We mentioned at the start of this review that the Vivaz suffered from a rather poor on-screen keyboard amongst other things, and it’s now that we get to those other things. You see, the keyboard was merely a symptom of this phone’s generally poor operating system. It’s based on Symbian S60, which as we’ve pointed out many times before is a horrible touchscreen operating system.
For a start, it just looks drab and boxy. However, it’s not just the simple styling of it – indeed we still rather like the look of RIM’s utilitarian BlackberryOS – it’s the way you interact with it. From the fact that scrolling requires you to use a scroll bar (you can’t simply put your finger anywhere on the screen and move it about) to the way the text input box fills the entire screen, it just feels like what it is – a botch job, a sticking plaster of an update to an operating system that simply isn’t suited to touchscreen input.
Sony Ericsson has made some changes, including adding multiple desktops and a custom media interface. However, the multiple desktops have fixed content so you can’t just add shortcuts and widgets to your favourite programs and, just as with the rest of the operating system, sliding your finger across from one to the other doesn’t elicit a smooth intuitive response. Instead it does nothing until you’ve finished moving then performs a rather crude sliding motion. As for the media interface, it is quite nice, providing a simple, intuitive interface for browsing your music, photos, and videos. But it’s a fairly small plus point in the grand scheme of things.
The web browser is okay at rendering web pages and is reasonably fast, but all the interface aspects of it are infuriatingly clunky. As for email, it is supported but again it’s let down by an unwieldy interface, likewise the SMS interface. Of course this is where the slideout keyboard is supposed to have helped, but sadly not only does it not come anywhere near close enough to making up for the other failings of this phone, it doesn’t actually make for a very nice typing experience anyway. It’s not the worst we’ve seen, but the layout has a few annoyances and the action is only okay.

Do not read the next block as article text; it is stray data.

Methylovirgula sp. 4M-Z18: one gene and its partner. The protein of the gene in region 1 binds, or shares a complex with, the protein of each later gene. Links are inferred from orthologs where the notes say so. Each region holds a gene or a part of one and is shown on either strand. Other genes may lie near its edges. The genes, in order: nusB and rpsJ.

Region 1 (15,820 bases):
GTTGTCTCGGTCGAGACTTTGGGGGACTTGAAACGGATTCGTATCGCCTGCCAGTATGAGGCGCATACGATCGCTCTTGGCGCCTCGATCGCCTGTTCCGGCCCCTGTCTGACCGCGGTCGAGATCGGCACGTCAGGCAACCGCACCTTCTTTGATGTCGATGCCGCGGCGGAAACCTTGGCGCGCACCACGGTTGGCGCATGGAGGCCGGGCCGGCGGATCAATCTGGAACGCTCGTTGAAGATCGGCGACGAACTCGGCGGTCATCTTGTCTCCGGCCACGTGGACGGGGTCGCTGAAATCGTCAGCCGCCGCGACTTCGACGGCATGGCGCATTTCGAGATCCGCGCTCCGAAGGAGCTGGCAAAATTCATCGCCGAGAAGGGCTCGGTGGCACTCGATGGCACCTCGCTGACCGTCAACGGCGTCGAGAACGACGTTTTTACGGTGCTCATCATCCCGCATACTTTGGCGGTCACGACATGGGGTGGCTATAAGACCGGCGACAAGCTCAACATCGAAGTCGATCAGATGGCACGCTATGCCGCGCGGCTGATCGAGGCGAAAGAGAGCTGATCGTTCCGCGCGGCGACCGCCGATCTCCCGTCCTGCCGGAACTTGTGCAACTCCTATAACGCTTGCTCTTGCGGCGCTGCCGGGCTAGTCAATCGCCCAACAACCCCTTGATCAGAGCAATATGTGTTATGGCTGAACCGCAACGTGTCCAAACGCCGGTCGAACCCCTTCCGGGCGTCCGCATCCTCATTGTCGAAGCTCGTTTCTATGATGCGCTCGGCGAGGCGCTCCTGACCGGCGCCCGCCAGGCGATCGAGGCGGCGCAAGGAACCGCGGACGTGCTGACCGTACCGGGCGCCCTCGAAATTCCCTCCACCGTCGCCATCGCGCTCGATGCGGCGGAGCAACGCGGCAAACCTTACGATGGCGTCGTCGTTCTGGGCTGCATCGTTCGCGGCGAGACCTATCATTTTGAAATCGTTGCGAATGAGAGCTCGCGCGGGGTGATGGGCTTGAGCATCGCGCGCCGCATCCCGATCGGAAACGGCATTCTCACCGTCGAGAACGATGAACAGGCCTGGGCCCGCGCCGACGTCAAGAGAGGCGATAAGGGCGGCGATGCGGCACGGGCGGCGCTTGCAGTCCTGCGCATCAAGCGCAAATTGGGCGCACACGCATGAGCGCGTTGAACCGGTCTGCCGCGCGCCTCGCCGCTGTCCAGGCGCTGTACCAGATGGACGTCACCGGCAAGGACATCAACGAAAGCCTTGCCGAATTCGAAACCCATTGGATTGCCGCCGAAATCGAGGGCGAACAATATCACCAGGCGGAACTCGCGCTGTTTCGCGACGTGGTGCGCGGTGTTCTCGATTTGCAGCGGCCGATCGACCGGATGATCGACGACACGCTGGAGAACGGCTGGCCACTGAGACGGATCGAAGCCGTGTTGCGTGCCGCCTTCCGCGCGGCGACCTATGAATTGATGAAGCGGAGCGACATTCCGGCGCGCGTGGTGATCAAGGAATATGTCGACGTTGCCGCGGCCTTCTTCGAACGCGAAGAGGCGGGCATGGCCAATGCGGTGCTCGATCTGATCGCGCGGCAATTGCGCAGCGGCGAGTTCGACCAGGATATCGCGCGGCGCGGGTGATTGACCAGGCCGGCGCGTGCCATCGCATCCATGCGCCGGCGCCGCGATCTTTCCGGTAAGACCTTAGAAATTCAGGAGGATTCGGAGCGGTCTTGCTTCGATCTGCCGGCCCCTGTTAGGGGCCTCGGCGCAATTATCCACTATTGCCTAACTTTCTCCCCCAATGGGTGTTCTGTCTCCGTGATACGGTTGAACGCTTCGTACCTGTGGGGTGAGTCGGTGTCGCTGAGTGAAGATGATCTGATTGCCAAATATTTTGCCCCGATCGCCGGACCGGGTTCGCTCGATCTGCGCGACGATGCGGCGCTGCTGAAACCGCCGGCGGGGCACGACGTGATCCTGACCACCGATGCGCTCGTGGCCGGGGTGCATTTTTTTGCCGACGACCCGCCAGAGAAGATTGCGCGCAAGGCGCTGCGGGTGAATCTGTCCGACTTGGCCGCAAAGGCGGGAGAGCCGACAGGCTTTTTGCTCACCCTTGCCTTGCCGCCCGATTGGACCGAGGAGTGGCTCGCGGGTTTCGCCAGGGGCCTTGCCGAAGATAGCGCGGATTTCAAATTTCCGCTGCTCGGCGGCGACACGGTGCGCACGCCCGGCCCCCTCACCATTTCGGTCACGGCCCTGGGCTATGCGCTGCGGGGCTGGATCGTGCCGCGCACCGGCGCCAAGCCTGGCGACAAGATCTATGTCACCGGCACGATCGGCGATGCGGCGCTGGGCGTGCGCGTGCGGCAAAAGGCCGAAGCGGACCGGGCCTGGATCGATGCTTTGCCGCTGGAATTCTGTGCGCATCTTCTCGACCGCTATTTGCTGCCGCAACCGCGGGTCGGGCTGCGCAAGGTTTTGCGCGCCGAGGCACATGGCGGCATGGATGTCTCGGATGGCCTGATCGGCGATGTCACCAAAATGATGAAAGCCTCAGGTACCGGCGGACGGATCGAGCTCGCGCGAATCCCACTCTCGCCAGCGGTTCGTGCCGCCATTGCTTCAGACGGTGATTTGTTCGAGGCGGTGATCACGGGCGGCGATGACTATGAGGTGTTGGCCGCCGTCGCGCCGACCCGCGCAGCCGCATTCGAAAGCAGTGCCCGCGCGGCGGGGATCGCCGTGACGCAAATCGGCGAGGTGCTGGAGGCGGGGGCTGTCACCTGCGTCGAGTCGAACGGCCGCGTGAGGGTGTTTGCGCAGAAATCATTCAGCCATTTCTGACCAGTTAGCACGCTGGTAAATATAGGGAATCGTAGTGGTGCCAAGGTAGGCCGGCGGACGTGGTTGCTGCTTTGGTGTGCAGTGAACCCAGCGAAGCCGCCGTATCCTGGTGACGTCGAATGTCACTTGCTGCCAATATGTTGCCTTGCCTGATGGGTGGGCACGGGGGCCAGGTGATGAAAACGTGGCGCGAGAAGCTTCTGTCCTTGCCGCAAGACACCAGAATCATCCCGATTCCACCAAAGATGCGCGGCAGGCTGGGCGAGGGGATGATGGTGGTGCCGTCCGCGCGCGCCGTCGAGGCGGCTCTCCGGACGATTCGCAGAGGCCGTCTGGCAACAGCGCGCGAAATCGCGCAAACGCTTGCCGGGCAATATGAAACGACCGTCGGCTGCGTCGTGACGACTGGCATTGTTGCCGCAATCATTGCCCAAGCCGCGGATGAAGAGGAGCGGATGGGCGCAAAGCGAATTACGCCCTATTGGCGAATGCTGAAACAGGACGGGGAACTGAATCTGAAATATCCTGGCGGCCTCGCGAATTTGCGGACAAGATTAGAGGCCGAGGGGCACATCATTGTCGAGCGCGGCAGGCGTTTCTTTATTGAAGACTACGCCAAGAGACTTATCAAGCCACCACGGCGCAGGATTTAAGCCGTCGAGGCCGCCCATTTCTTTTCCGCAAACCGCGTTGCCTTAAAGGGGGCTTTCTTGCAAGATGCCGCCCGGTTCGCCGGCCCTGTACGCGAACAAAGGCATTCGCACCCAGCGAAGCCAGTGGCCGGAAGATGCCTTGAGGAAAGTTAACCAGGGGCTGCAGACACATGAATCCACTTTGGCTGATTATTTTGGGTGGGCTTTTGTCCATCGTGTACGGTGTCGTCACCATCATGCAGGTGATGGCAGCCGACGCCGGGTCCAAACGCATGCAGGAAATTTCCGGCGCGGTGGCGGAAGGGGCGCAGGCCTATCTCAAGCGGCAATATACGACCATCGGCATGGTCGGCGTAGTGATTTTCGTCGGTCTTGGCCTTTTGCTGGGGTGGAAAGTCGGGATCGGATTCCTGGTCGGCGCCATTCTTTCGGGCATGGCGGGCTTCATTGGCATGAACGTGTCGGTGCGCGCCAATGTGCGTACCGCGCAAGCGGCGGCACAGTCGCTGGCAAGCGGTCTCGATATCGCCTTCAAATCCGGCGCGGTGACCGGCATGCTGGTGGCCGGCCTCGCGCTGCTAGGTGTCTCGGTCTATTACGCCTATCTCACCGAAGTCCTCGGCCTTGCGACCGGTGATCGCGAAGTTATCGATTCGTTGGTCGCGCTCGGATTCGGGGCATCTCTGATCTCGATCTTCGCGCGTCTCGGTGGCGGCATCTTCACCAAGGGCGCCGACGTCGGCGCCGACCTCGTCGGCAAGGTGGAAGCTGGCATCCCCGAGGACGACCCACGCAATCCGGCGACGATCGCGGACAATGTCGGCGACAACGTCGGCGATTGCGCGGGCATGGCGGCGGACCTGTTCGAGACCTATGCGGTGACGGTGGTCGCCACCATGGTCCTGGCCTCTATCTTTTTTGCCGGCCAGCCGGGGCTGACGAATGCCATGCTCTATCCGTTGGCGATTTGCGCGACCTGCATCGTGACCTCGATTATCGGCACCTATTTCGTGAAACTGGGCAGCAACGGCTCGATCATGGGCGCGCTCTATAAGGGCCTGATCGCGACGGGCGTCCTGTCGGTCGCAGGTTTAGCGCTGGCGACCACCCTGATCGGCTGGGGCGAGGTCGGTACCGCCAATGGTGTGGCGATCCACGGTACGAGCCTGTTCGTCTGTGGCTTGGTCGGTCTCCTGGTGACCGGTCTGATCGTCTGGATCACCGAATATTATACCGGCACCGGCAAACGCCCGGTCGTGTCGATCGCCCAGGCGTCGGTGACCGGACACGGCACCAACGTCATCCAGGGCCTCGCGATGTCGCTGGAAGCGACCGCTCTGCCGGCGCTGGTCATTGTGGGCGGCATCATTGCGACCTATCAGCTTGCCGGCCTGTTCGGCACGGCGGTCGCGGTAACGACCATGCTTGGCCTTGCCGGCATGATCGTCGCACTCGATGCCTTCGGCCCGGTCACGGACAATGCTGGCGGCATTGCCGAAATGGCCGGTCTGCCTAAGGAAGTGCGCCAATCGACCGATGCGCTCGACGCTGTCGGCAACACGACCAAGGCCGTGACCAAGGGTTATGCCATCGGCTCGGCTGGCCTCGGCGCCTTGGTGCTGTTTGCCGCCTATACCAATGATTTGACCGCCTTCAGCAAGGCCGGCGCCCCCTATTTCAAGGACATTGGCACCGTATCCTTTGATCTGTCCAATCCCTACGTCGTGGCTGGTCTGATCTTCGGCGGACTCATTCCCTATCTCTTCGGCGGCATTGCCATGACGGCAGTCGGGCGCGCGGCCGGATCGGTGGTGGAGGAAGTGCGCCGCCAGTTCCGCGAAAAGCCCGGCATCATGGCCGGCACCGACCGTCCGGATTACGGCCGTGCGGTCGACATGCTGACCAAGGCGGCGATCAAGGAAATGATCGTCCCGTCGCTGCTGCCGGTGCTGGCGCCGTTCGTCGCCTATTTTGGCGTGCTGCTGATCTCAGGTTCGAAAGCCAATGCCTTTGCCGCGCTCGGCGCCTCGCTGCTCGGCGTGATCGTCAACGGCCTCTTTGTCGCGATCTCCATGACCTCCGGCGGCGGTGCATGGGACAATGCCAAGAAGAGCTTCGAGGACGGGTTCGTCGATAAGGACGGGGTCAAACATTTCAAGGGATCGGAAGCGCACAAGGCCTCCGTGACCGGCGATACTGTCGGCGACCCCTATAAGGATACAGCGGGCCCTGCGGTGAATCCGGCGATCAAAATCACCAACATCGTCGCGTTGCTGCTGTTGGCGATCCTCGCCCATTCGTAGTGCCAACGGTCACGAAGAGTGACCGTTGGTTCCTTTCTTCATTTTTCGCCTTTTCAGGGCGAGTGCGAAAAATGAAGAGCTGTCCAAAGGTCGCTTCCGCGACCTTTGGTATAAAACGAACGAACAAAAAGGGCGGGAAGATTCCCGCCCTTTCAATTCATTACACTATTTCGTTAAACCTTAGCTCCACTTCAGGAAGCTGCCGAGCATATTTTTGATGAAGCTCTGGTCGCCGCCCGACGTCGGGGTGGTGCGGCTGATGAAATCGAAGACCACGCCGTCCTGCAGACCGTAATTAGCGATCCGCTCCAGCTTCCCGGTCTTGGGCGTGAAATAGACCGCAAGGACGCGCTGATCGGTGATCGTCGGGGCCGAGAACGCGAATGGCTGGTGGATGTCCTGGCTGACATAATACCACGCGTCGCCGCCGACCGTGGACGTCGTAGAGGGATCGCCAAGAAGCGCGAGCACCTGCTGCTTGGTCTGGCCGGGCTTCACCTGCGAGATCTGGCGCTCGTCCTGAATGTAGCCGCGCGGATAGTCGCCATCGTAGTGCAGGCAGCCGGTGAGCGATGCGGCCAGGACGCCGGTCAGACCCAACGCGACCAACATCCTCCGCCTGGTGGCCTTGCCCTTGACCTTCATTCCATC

If you haven’t been put off already then the fact that this phone isn’t particularly great at making calls should seal the deal for you. With no noise cancelling it picks up background noise easily, making it difficult for the person you’re calling to hear what you’re saying. Battery life is also nothing to write home about with a couple of days being about the most you’ll get out of it in normal use.
Looking finally at price, the Sony Ericsson Vivaz Pro is just about on the money in terms of build quality and features. However with such a clunky interface we’d only consider this phone if available at bargain basement prices (less than £200 on PAYG and on free on contracts of £15pm or less).
There’s no two ways about it, this phone is far from one we can recommend. We like the styling and form factor and were it to have a decent touchscreen and run Android or some other half decent operating system, we’d be more interested. However, with Symbian S60 running the show, the Sony Ericsson Vivaz Pro is positively infuriating to use.
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Score in detail
|Operating System||Android OS|
|Available Colours||Black, silver|
|Screen Size (inches) (Inch)||3.2in|
|Talk Time (Minute)||310m|
|Standby Time (Hour)||440hr|
|Internal Storage (Gigabyte)||0.075GB|
|Camera (Megapixel)||5 Megapixel|
|Front Facing Camera (Megapixel)||No Megapixel|
|3.5mm Headphone Jack||Yes|
Processor and Internal Specs
|App Store||Android Market|